Meeting and getting involved with a new person that we like is amazing. It's special and you feel like you can conquer the world. Everything is finally aligning, and we are living our own fairytale. We stay up all night talking to each other, we daydream about it and we spend the rest of the time counting the minutes left to see it again.
Human beings are biologically programmed to connect with other human beings. And when that happens, oxytocin is released in our brain. There is also a greater release of dopamine which makes us feel happier. For these reasons, we tend to minimize the negative aspects and maximize the positive aspects. But it is also at this stage that we should be aware of what we call the "red flags".
At a time when we are talking more openly about abusive behaviors in love relationships, there is nothing better than being attentive from the start. Be aware that in the first phase of a relationship, it will be more difficult to find and recognize behaviors that in the long term may prove to be abusive.
The quality of our relationships has a great impact on our quality of life and well-being. When we talk about relationships, we need to understand that there is a spectrum that varies between healthy, unhealthy, and abusive. Healthy relationships are ones where we feel connected, safe, appreciated, valued, and empowered. Unhealthy relationships are unpredictable and based on co-dependence. In these we feel misunderstood, insecure, and unappreciated. Abusive relationships are dangerous and damage us. They make us feel extremely isolated and worthless.
So, if we start to identify red flags early on, we can understand whether or not it is worth insisting on a relationship that may or may not be healthy for us. What are red flags? Red flags are warning signs. These signals can appear as an intuitive "feeling" that something is not right. Sometimes these "alerts” may be less extreme and others may evolve over time. They can range from "don't go there!" to "run away now!" depending on the severity of the behaviors.
Red flags to watch out for:
- Violent behavior: if the person you are engaging with demonstrates any kind of violent behavior towards you, another person or animals, this is a serious red flag. It could indicate that this person is unable to express their emotions in a healthy way.
- Constant lying: if you perceive that your partner is being dishonest with you, this is not a good sign. We all tell "white lies", but if you notice that your partner is constantly lying on you, it is a wake-up call. Feeling like we're constantly being cheated on makes it hard to build a solid relationship.
- You feel demeaned constantly: A partner who frequently criticizes us or demeans us, even if it is in a subtle way, can affect our self-esteem. It is a form of psychological abuse. (Psychological abuse is as or more harmful than physical abuse!!!).
- Resistance to compromise: If your partner is unwilling to compromise, even on the smallest things in your daily life, watch out. Being in a relationship with someone in a one-sided relationship can lead to us developing feelings of resentment and dissatisfaction. Do we want a relationship like this?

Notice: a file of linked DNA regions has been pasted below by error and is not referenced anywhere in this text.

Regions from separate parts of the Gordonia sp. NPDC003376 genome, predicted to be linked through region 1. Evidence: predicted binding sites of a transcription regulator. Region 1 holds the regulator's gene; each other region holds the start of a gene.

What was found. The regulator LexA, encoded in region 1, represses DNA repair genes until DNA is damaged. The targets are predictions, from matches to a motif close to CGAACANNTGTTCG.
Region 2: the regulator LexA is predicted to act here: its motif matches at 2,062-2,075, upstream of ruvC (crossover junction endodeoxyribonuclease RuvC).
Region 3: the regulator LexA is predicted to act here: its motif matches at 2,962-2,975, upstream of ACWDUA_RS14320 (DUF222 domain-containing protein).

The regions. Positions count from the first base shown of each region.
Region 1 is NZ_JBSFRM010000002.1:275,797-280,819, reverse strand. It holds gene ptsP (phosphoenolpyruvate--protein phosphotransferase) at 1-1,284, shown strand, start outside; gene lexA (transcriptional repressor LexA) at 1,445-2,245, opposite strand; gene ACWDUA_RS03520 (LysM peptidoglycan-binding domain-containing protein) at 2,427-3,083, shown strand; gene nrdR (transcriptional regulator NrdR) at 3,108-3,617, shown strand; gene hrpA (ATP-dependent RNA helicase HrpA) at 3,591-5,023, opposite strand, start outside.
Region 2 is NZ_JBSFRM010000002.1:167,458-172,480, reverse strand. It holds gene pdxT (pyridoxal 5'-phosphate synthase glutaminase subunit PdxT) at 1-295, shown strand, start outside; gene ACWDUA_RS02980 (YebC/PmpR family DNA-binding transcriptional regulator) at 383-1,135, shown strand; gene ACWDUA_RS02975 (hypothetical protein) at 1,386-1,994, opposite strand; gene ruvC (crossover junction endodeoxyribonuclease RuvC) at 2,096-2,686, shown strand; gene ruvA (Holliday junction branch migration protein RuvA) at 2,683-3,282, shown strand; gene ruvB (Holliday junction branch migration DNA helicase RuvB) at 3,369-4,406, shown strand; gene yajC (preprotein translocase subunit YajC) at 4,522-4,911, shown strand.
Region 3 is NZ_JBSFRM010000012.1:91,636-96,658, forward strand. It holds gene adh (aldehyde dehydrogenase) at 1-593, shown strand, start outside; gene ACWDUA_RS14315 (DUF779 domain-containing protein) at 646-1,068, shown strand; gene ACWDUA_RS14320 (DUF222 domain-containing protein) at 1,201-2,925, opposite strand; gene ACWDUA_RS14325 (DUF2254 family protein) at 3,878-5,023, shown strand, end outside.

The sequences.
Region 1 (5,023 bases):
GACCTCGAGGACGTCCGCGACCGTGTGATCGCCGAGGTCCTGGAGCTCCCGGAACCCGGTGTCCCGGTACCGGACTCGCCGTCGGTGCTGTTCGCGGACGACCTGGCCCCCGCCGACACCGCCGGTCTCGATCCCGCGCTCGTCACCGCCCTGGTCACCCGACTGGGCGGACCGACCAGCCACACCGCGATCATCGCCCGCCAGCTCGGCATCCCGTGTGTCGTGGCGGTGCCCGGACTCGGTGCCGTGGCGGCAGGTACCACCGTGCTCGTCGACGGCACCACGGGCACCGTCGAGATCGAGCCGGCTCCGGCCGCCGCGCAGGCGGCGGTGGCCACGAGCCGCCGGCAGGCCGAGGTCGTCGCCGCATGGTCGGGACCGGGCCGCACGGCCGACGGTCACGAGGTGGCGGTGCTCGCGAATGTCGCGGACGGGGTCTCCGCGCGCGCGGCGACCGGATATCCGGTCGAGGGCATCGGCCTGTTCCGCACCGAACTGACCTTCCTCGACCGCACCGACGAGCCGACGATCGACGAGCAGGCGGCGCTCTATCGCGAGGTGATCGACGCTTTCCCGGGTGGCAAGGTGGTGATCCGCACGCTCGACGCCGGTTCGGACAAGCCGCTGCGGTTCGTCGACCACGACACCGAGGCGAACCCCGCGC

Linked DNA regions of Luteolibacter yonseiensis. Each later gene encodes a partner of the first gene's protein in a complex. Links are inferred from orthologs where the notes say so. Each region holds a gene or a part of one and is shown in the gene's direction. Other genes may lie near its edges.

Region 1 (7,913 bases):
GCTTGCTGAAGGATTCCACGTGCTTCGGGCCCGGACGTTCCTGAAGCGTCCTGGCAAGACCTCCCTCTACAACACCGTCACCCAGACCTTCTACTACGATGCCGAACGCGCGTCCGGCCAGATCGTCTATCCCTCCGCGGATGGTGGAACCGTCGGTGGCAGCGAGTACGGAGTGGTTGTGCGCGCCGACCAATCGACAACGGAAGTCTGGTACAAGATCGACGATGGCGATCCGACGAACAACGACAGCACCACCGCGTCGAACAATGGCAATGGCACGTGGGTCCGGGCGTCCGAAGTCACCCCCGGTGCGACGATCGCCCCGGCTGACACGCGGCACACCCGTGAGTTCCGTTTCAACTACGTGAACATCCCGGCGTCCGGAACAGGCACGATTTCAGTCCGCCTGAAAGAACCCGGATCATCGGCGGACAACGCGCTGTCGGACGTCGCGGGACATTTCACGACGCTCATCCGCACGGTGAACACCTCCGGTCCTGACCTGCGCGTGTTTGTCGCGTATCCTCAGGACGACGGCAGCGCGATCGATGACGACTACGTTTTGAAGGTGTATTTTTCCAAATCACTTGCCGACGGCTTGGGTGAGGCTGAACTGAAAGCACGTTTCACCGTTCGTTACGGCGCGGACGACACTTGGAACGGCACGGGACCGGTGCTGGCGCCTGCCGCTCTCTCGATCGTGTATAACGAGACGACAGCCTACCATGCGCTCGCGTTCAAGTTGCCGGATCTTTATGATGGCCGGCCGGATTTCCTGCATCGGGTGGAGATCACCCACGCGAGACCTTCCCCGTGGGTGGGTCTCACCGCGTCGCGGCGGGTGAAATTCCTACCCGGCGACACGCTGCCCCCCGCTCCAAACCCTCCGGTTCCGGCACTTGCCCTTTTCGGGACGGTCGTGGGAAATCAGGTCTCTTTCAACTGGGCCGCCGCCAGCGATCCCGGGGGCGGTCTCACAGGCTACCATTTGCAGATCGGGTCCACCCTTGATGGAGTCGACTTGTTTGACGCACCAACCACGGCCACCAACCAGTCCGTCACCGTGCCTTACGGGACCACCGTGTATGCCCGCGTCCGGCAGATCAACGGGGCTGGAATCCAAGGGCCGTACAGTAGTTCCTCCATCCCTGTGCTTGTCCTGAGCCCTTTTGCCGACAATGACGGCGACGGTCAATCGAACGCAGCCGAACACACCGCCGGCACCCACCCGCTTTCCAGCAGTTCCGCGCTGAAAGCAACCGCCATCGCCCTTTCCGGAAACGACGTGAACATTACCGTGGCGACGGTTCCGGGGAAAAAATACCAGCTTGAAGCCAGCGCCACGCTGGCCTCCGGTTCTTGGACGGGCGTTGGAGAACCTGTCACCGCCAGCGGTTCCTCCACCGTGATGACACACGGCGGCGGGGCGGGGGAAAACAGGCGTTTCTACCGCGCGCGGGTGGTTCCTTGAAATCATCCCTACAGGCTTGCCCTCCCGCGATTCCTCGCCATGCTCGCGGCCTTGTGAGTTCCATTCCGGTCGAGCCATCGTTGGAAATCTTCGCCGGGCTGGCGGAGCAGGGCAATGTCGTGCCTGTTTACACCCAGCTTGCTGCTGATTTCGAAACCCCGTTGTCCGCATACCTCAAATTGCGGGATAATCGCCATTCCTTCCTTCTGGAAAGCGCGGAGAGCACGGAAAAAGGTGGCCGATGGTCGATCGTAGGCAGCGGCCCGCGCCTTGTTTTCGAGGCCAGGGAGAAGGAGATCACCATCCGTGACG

- Tendency to run away from serious conversations: If your partner tends to avoid discussing issues which are central, if he/she avoids rationally discussing emotional issues which have affected you, it could mean that the does not have the same emotional maturity and, therefore, it will be difficult to maintain a relationship without communication.
- Controlling attitude and excessive jealousy: If your partner is very jealous, it can lead to him or her presenting a controlling attitude in the future. A jealous partner can make you feel suffocated with calls and text messages. It can also lead to you withdrawing from your friends and family.
- Inconsistency: A healthy relationship should make you feel secure and consistent, not like you're living on a rollercoaster. Inconsistent behavior can be an indicator that this new person may not be a partner we can trust.
Relationships are complicated. Period. They require commitment, work, honesty, vulnerability and above all, communication. Of course, all relationships are different since we all have different needs. But hardly a relationship will be healthy if there are no solid pillars in place from the beginning.
Pay attention to what your gut is telling you. "Will this work?". If your answer is "no", then get out of that relationship. Don't force yourself to be in a relationship where you don't feel safe.
If you're still not quite sure how you feel in this relationship, try to think rationally: assess your own patterns of behavior and the type of relationships you are usually involved in; define for yourself what boundaries can be negotiated or those you are not willing to accept; define for yourself what you need to feel safe and valued. Share your doubts with your support system, their insight can help you create some distance and see things from another perspective.
Finally, note that not all red flags are indications that the relationship won't work, but defining and understanding what boundaries you are not willing to cross can help you develop better relationships for yourself. Be sure to ask yourself "Do I feel safe in this relationship?" If the answer is "no", then run away!